Linked by Thom Holwerda on Mon 13th Sep 2010 20:57 UTC
Microsoft Who said a public outcry - even if it's just on the internet - never helped anyone? Yesterday, we reported on The New York Times' findings that Microsoft lawyers were taking part in raids on opposition groups in Russia. Today, Microsoft has announced a number of steps to fix the situation - the most significant of which is a unilateral software license extended to all NGOs in Russia and several other countries.
Permalink for comment 440854
To read all comments associated with this story, please click here.
google_ninja
Member since:
2006-02-05

I've seen you make that argument before lemur. You really don't understand the economics of software, or at least selling software in a productized model.

The average developer in the states makes about 75k/yr. MS tends to pay above average, you are probably talking 95-100k/yr. According to this blog, http://blogs.msdn.com/b/e7/archive/2008/08/18/windows_5f00_7_5f00_t..., there are about 23 main product teams for windows. An average software team is about 8-10 people (more then that gets fairly unwieldy). 10x23 = 230 devs at 100k is 23 000 000 big ones. MS also has a policy of hiring developers as testers, and at least tries to have 1.5 tester for each dev on a team. Testers are more like 80k, but we are still talking 345 people, which is 27 600 000. So just in developers and testers, we are talking 50.6m per year in manpower. Win7 was about 3.5 years in development, so we are talking 177.1m, as a rough estimate, in devs + testers.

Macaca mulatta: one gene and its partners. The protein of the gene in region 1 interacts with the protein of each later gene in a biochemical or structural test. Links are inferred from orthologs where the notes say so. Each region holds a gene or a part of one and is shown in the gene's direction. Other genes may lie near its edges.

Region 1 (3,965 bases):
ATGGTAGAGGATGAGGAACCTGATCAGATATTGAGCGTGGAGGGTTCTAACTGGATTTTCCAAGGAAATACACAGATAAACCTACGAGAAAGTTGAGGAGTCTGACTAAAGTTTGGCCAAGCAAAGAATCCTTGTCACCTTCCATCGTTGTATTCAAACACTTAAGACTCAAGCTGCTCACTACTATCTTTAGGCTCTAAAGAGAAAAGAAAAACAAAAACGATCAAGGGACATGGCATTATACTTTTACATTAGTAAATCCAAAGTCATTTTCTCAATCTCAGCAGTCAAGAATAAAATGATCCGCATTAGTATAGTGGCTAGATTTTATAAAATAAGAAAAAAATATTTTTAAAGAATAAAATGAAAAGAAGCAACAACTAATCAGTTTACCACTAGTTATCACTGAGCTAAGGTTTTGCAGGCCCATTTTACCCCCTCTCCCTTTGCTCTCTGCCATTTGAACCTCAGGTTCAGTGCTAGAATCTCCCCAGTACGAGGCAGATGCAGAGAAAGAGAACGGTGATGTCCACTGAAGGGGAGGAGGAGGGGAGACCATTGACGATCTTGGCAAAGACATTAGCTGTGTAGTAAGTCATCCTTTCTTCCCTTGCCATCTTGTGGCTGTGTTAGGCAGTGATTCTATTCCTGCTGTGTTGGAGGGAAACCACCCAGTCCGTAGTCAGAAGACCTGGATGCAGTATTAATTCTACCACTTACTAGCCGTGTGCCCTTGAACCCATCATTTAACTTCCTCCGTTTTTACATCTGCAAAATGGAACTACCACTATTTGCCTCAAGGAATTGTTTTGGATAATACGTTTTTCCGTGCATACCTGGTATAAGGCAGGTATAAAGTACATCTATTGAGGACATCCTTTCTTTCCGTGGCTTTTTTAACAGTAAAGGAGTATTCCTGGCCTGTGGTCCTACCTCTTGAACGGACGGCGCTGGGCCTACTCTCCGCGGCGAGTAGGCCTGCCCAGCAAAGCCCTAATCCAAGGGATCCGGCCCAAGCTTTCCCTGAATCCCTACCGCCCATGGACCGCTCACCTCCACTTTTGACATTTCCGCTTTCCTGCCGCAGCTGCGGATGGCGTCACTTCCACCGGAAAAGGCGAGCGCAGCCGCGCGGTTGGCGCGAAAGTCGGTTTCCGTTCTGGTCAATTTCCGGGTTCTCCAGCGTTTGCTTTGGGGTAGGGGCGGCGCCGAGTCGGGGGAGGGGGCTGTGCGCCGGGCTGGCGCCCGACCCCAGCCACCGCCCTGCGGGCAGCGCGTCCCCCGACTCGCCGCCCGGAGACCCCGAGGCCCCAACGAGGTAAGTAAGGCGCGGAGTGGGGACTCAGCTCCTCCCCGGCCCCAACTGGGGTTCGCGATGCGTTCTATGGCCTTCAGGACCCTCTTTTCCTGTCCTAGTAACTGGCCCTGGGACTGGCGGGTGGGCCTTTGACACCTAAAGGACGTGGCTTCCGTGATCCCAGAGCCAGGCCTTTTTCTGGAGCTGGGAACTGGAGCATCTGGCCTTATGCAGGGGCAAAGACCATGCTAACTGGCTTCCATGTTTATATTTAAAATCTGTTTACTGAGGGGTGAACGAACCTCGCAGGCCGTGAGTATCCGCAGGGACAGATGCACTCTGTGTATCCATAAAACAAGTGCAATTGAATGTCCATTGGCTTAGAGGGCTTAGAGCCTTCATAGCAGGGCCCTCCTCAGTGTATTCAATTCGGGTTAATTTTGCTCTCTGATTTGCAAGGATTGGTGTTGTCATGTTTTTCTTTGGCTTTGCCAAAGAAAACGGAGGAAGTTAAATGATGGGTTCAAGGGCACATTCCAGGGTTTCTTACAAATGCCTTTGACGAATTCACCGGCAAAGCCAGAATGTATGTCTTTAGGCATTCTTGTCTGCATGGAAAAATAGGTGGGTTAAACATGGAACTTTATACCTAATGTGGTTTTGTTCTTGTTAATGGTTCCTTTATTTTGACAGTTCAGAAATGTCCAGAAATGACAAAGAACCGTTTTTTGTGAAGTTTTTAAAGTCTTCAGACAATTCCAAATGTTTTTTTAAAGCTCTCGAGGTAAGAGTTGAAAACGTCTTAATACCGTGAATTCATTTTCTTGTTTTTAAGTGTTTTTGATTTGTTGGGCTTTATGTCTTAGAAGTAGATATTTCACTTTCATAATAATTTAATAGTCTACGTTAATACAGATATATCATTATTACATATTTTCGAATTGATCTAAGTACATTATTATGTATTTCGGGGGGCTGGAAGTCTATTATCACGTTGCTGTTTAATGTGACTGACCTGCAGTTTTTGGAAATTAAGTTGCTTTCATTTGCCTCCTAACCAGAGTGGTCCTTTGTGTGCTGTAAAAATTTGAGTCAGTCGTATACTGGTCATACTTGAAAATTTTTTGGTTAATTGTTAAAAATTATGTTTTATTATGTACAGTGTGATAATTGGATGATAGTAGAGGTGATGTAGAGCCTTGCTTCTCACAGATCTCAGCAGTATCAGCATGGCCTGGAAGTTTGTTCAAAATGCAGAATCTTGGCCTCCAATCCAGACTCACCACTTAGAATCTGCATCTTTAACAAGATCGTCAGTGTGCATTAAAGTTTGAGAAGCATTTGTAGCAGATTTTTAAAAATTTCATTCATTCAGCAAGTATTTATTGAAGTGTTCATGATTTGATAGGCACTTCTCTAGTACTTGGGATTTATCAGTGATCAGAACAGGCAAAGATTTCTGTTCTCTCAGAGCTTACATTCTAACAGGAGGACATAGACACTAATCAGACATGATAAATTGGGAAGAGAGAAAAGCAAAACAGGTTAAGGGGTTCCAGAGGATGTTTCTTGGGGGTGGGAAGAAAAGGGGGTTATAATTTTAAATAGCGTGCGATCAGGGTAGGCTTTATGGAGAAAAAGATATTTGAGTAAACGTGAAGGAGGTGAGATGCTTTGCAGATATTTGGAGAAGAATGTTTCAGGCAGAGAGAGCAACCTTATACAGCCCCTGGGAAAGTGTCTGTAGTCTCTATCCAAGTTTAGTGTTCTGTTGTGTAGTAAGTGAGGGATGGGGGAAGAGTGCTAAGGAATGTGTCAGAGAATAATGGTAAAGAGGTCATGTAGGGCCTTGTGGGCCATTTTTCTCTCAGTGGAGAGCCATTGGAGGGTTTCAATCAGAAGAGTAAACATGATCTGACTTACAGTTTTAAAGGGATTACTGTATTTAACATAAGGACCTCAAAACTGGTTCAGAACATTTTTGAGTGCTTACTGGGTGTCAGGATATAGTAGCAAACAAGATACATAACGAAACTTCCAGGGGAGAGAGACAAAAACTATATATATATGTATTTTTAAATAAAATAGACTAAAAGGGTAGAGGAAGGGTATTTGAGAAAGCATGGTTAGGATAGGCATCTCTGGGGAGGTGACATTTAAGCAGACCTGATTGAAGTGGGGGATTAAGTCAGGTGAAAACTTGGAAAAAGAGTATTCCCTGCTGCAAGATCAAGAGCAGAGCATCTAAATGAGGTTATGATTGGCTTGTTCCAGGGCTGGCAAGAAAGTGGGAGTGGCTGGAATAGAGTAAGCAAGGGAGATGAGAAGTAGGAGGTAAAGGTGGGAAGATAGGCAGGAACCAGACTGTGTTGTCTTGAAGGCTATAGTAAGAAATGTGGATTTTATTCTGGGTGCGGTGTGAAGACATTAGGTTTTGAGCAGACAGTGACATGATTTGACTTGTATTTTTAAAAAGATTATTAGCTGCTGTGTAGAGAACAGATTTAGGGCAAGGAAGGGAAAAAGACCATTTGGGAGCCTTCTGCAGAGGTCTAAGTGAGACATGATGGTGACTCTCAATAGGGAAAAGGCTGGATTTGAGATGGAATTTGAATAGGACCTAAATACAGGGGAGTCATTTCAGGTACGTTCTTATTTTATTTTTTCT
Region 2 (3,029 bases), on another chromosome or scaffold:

Now thats a big number, but nothing compared to all the people we aren't counting. Managers (of which MS has _many_), designers, accountants, marketing folks, marketing campaigns, sales people, HR, IT people, and everything else you would expect from a big company. We are still just talking about people,we haven't even talked about the 8 billion per year they spend in R&D. MS has sold 160m copies of windows 7 so far, the vast majority of them being OEM home premium, which they probably get about 50-80$ for at the end of everything. That means that windows 7 could cover about 1 year of R&D for the company. And windows 7 was one of their most successful ones so far. R&D isn't the only division that costs a lot but will never directly make money either, you have stuff like DevDiv that deliberately loses money on their software to bring in more developers, which in turn drives windows (and by extension, office) sales.

A windows release costs an absolutely stupid amount of money. I wouldn't be surprised if it took 100m sales just to break even. Saying that a copy of windows costs as much as the distribution costs shows a profound lack of understanding about how this industry works. You put down a huge amount up front, the only reason you would ever do it is because of the massive margins you can make up in distribution. When you factor in the real costs, you start to realize why the only software retail companies still around are extraordinarily large, or very very small. You need to be an MS or an Adobe or an AutoDesk for this stuff to even make sense. They all make loads of money, but they only do it by spending loads of money on the right things in the right ways.

Reply Parent Score: 5